Category Archives: Greek salad
Two posts ago I tried to show how the advances in theoretical physics and Cubist art at the turn of the century reflect the fractured and complex condition of society. In this post I want to explore what that actually means.
Postmodernism can effect not only how you view the world but also how you spend your time.
Although all humans share the creative use of language, it seems that not all of us are using it. Especially in today’s social-media saturated generation, where the ephemeral nature of conversation is touted, the art of writing well or of producing something to be read at length is vanishing. This is most alarming to writers, but also to the rest of us who still want to communicate beyond chat boxes, text messages, or the 140 characters of a tweet.
I wanted to say more about the organic emphasis in what’s termed sonship or adoption. If not in popular theology, at least in the Bible there is a definite emphasis placed on our growth in and experience of God’s life. As amazing as reconciliation is, the Bible itself says that there is something “much more.”
“Much more we will be saved in His life, having been reconciled.” -Romans 5:10
Today marked the first post in a new category that I’m calling Greek Salad. A word of explanation is in order.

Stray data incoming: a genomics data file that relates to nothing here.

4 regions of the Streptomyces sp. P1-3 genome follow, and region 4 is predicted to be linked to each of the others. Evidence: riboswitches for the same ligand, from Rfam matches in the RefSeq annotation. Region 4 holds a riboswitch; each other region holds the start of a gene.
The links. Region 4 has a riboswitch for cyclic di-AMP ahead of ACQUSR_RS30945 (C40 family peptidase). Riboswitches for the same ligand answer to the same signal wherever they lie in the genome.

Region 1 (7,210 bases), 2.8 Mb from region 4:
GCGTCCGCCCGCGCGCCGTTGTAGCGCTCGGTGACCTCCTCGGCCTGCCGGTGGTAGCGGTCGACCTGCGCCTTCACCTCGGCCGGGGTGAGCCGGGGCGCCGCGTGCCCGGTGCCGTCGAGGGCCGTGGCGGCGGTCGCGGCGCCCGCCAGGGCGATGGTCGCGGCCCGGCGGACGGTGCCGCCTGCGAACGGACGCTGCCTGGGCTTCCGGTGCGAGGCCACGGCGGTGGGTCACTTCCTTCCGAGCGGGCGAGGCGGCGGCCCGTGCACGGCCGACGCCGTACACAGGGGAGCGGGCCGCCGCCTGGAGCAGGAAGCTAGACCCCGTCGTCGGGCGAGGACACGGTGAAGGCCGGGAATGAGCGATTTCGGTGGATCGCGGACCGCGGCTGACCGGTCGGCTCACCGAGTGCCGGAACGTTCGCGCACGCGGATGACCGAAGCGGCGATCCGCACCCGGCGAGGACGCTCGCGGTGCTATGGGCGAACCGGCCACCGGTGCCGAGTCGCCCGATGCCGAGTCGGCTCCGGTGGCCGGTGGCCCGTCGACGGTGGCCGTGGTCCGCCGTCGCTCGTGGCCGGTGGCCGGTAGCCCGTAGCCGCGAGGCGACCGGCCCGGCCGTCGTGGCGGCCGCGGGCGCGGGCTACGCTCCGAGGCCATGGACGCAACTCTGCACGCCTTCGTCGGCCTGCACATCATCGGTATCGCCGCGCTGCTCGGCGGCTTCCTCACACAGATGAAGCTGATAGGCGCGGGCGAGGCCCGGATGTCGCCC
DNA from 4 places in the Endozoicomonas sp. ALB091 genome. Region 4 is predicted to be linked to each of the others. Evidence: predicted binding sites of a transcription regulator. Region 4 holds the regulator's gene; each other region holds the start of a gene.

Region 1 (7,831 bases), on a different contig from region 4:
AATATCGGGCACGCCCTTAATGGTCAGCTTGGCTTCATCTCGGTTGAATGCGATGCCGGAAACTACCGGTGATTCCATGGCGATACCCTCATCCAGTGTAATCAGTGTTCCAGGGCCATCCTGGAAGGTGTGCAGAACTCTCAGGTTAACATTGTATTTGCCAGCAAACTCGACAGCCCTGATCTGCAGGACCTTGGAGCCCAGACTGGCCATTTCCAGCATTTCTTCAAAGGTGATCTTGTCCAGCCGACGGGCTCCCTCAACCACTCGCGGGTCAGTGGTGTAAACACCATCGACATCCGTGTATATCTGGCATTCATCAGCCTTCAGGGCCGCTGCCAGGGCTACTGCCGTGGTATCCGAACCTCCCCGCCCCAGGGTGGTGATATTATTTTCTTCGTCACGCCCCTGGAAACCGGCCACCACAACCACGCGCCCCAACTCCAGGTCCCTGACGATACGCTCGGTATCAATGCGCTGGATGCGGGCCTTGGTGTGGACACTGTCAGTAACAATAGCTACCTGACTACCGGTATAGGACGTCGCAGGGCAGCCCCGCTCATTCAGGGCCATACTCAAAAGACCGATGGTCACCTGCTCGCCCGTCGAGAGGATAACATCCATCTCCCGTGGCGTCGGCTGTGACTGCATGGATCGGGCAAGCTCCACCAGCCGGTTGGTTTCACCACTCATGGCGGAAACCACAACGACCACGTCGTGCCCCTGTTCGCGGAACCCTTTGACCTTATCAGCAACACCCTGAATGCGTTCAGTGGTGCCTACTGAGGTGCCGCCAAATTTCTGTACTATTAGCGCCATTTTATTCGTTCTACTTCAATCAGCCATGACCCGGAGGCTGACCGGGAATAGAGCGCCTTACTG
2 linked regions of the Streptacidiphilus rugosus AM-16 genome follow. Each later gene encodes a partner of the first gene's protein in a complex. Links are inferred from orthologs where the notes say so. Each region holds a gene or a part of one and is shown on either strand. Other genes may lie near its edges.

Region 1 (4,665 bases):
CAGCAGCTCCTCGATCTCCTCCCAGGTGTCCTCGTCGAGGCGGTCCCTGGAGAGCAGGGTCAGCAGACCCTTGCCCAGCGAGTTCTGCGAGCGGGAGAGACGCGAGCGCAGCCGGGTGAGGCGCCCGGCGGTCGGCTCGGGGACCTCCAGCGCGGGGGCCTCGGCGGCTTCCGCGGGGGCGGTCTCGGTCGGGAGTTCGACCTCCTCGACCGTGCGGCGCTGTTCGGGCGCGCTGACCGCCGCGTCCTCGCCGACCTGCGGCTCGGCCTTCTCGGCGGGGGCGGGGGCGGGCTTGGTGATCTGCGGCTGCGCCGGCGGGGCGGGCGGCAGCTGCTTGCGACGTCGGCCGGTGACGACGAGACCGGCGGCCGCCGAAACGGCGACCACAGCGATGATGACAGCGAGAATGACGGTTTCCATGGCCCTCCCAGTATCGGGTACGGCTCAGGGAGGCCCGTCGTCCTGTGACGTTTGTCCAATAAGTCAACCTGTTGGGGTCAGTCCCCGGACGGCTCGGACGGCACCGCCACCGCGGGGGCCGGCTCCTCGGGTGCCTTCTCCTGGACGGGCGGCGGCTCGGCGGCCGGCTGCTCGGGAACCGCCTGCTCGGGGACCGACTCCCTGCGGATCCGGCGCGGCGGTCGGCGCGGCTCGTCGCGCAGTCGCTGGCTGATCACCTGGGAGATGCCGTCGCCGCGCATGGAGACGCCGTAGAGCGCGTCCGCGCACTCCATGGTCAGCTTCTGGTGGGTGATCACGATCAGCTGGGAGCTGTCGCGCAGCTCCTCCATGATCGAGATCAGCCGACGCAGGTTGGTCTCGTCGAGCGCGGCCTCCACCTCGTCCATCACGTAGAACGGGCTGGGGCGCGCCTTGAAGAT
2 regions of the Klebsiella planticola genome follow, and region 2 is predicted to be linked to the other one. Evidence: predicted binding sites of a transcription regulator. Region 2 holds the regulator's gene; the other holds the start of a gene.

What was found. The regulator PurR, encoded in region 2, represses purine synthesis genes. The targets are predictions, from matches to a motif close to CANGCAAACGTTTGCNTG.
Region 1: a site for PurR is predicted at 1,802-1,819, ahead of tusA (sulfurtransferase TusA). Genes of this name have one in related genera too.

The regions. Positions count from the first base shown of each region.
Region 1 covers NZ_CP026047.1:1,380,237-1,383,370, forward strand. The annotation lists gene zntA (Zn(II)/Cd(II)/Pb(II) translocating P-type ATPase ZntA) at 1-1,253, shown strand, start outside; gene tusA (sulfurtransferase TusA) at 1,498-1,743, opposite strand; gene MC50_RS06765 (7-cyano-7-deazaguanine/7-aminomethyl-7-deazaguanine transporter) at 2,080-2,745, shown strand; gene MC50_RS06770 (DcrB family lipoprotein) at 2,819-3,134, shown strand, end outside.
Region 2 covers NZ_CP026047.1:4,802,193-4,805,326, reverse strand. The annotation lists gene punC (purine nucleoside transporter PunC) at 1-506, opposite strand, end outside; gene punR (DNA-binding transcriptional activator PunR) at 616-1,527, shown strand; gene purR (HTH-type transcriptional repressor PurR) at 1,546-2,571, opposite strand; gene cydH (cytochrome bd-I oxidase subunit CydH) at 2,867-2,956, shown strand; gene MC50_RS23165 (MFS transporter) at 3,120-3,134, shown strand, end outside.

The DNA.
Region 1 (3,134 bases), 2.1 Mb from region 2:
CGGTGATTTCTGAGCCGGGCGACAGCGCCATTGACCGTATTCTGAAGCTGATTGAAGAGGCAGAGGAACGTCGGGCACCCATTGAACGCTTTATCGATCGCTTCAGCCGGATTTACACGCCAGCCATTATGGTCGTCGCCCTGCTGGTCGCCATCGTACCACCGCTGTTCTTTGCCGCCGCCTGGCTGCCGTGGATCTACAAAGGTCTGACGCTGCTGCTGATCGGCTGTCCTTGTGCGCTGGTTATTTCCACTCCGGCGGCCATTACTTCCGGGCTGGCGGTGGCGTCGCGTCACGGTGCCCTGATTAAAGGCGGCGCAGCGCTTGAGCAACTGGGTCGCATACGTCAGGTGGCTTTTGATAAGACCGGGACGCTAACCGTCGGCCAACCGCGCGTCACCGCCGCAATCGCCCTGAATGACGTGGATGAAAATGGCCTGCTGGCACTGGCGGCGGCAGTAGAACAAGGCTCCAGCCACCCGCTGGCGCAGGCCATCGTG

Rich in flavor yet light and with all the health benefits one could ask for in a quick lunch. An egalitarian attempt to represent the spectrum of food colors. What was once strange, unrecognizable, and picked-at became palatable and familiar. Exotic culinary parings combine to produce an exquisiteness that rallies the taste buds. This is what I think of when I think of a Greek salad.
Psalm 2:7- You are My Son; today I have begotten You.
Since taking a New Testament Greek class, I have been more interested in comparing Bible translations and their underlying Greek text. The Greek language is very expressive and often the nuances of certain words are strained through translation. Which version of the Bible you use makes a big difference, yet most Christians probably couldn’t tell you why they use a certain version.
Henry Alford in the 1800s, working to produce The Greek New Testament, said he labored for the “demolition of the unworthy and pedantic reverence for the received text, which stood in the way of all chance of discovering the genuine word of God.” That may be a harsh critique but it gets the point across.